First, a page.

For clinicians practicing in the community, constant communication and education from those in institutions may help to produce the best quality of care for patients with multiple myeloma.
Communication with and continued education of community partners is key when treating patients with multiple myeloma. Access to care is often limited, so being able to reach patients in the community setting is paramount, according to Ashely E. Rosko, MD.
CancerNetwork® was able to speak with Rosko during an Around the Practice® program that she moderated. In addition to the importance of access, she also highlighted the various resources patients should seek while undergoing treatment so they don’t feel alone in facing their diagnosis. Rosko is an associate professor in the Department of Internal Medicine at The Ohio State University, medical director of the Oncogeriatric Program at The Ohio State University Comprehensive Cancer Center – The James, and co-director of the Cancer and Aging Resiliency (CARE) Clinic at The James.
The thing that I’d like to highlight is that multiple myeloma isn’t an uncommon disease. Oftentimes, myeloma is treated and diagnosed in the community [setting]. We work closely with our community partners to be able to deliver advanced care for patients. Oftentimes, patients come to us for a consultation or a second opinion, and then we get them back to the community to be able to get their care locally.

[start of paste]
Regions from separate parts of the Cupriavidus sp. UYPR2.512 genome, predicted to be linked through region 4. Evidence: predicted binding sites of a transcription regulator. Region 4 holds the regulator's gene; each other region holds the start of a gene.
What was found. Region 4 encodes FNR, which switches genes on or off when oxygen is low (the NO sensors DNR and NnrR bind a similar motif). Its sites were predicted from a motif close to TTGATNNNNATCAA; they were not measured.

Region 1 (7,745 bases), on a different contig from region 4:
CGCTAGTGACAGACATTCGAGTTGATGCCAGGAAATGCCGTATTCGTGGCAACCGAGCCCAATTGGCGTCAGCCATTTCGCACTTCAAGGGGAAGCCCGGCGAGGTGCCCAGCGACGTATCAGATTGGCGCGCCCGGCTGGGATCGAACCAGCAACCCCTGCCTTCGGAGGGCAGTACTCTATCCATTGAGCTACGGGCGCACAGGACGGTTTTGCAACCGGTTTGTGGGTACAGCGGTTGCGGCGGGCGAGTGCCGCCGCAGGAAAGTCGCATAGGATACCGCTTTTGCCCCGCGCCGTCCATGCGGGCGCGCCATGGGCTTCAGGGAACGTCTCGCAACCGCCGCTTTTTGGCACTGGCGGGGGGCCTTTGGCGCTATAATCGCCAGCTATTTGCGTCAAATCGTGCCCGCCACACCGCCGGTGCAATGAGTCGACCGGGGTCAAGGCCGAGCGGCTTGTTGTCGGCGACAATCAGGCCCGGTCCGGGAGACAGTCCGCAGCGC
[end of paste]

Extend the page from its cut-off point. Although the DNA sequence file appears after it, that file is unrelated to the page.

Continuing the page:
When it comes to uncommon diseases in an ever-changing and rapidly changing field, it’s important for patients to be able to seek care at a comprehensive cancer center, and also to be able to get their care locally. Communication is enhanced with our partners in the community, and we wouldn’t be able to do this when it comes to myeloma care delivery without them.
My final take when it comes to multiple myeloma is that we are here as a resource to be able to provide knowledge and advances in the field and, at the same time, allow patients to be able to stay in their hometown and in their community to be able to get the care and advances when it comes to a rapidly changing field like multiple myeloma.